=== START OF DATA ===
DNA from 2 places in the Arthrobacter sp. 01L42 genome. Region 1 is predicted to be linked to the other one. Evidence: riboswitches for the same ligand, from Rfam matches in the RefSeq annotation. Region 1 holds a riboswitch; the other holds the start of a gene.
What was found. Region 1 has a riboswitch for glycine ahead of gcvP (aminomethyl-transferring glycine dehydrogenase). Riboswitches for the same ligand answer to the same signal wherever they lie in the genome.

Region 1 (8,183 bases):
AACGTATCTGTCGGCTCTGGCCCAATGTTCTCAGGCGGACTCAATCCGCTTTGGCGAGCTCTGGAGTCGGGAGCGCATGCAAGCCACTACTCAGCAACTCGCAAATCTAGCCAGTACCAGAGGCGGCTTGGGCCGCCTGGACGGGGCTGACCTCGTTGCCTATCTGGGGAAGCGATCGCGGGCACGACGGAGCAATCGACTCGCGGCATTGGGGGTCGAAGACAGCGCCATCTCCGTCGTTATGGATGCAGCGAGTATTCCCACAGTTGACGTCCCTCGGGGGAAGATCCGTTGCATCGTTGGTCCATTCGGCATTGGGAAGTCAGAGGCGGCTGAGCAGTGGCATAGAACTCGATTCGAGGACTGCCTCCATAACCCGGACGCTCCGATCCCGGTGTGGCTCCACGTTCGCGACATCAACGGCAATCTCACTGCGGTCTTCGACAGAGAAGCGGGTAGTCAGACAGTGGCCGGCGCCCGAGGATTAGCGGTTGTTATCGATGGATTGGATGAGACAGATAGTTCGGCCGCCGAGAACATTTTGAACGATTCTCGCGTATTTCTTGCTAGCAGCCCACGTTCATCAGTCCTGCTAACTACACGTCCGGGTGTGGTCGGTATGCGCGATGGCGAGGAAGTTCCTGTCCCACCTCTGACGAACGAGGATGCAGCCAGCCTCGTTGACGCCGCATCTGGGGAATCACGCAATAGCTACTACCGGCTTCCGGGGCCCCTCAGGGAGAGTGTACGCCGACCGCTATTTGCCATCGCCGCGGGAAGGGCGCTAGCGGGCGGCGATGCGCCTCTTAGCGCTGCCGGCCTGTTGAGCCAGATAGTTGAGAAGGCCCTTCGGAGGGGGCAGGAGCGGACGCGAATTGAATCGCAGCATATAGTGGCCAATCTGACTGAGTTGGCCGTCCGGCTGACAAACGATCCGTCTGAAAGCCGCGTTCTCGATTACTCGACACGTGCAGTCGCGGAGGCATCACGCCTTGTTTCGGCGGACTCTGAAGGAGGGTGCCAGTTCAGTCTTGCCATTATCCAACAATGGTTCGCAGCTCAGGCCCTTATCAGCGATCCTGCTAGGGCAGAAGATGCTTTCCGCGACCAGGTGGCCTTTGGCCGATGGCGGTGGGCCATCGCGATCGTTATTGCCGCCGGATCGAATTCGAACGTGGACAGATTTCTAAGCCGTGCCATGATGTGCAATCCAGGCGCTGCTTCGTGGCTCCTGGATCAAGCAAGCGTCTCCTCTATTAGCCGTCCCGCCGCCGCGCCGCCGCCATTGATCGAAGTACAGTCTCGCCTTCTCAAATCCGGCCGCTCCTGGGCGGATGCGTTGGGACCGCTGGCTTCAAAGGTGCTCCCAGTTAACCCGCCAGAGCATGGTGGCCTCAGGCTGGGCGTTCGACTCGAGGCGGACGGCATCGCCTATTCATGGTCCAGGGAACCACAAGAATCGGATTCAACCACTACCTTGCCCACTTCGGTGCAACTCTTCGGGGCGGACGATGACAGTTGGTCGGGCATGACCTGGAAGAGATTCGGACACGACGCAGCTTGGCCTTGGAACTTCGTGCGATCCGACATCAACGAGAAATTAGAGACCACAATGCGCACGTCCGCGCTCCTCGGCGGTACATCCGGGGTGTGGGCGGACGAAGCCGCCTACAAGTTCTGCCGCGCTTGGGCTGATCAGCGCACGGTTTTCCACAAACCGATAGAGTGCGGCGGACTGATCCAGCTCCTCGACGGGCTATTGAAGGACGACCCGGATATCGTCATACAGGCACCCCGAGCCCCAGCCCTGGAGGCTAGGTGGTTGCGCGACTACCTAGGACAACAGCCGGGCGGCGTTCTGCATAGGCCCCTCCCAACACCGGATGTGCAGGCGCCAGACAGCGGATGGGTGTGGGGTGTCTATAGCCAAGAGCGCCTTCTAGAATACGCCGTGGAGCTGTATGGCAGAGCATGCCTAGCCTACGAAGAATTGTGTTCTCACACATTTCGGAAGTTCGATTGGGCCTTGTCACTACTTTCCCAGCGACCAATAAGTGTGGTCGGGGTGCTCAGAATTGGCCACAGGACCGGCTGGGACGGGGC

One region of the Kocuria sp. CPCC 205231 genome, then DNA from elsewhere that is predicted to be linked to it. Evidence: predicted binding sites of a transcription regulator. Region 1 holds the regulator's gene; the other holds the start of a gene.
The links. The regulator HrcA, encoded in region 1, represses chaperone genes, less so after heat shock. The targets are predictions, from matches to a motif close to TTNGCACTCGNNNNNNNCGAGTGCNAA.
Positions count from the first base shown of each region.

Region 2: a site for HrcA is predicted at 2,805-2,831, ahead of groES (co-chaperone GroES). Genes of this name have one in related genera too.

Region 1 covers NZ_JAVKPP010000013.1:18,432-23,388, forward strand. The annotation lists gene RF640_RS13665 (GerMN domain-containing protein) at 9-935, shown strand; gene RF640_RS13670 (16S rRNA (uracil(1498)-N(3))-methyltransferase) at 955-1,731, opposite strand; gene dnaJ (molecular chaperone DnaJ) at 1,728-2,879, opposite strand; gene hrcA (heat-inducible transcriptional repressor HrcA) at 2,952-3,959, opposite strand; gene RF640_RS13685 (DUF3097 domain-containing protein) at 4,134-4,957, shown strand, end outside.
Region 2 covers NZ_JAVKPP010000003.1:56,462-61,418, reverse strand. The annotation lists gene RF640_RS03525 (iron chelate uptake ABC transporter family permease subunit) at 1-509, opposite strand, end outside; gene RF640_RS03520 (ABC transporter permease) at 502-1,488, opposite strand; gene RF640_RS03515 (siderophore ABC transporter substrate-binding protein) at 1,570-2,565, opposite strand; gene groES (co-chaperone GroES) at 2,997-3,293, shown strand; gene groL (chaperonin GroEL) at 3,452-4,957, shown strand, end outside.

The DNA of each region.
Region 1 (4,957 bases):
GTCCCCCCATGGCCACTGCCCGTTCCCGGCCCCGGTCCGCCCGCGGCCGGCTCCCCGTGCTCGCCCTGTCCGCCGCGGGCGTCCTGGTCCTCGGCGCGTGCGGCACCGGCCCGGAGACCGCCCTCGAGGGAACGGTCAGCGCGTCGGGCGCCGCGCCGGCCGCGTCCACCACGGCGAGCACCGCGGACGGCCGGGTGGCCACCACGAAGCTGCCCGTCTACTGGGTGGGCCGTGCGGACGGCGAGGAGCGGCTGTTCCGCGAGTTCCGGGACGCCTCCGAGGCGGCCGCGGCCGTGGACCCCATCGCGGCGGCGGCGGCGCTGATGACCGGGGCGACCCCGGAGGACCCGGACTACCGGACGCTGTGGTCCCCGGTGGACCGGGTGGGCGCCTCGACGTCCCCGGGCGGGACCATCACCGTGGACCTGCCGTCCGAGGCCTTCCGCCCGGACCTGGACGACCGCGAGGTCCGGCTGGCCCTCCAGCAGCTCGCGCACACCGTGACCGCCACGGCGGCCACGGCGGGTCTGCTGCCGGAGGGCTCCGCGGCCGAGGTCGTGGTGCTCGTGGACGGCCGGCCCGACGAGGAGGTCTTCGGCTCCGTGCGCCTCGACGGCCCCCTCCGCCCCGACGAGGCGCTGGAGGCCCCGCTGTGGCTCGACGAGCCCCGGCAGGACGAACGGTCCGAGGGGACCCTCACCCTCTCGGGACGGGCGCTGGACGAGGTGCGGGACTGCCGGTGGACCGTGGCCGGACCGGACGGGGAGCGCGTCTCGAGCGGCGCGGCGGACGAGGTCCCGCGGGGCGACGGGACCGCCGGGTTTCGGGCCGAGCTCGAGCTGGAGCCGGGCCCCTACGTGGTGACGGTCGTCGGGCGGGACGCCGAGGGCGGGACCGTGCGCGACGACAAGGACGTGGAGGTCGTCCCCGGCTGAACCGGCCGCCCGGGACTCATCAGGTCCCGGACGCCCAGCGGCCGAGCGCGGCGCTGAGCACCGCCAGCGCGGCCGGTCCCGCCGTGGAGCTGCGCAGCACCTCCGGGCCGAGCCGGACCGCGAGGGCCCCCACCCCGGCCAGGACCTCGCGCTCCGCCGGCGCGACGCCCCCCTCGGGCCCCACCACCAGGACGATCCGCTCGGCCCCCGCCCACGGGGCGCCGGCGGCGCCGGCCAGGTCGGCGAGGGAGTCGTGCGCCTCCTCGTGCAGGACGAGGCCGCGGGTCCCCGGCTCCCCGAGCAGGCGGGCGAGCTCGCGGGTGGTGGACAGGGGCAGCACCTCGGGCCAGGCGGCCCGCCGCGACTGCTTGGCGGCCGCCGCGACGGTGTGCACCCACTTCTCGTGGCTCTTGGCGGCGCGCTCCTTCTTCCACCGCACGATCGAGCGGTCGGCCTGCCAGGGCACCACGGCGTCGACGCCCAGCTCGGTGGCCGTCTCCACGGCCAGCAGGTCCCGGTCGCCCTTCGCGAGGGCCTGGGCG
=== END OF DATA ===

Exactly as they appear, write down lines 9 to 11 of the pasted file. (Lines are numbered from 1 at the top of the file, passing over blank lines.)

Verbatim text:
Region 1 covers NZ_JAVKPP010000013.1:18,432-23,388, forward strand. The annotation lists gene RF640_RS13665 (GerMN domain-containing protein) at 9-935, shown strand; gene RF640_RS13670 (16S rRNA (uracil(1498)-N(3))-methyltransferase) at 955-1,731, opposite strand; gene dnaJ (molecular chaperone DnaJ) at 1,728-2,879, opposite strand; gene hrcA (heat-inducible transcriptional repressor HrcA) at 2,952-3,959, opposite strand; gene RF640_RS13685 (DUF3097 domain-containing protein) at 4,134-4,957, shown strand, end outside.
Region 2 covers NZ_JAVKPP010000003.1:56,462-61,418, reverse strand. The annotation lists gene RF640_RS03525 (iron chelate uptake ABC transporter family permease subunit) at 1-509, opposite strand, end outside; gene RF640_RS03520 (ABC transporter permease) at 502-1,488, opposite strand; gene RF640_RS03515 (siderophore ABC transporter substrate-binding protein) at 1,570-2,565, opposite strand; gene groES (co-chaperone GroES) at 2,997-3,293, shown strand; gene groL (chaperonin GroEL) at 3,452-4,957, shown strand, end outside.

The DNA of each region.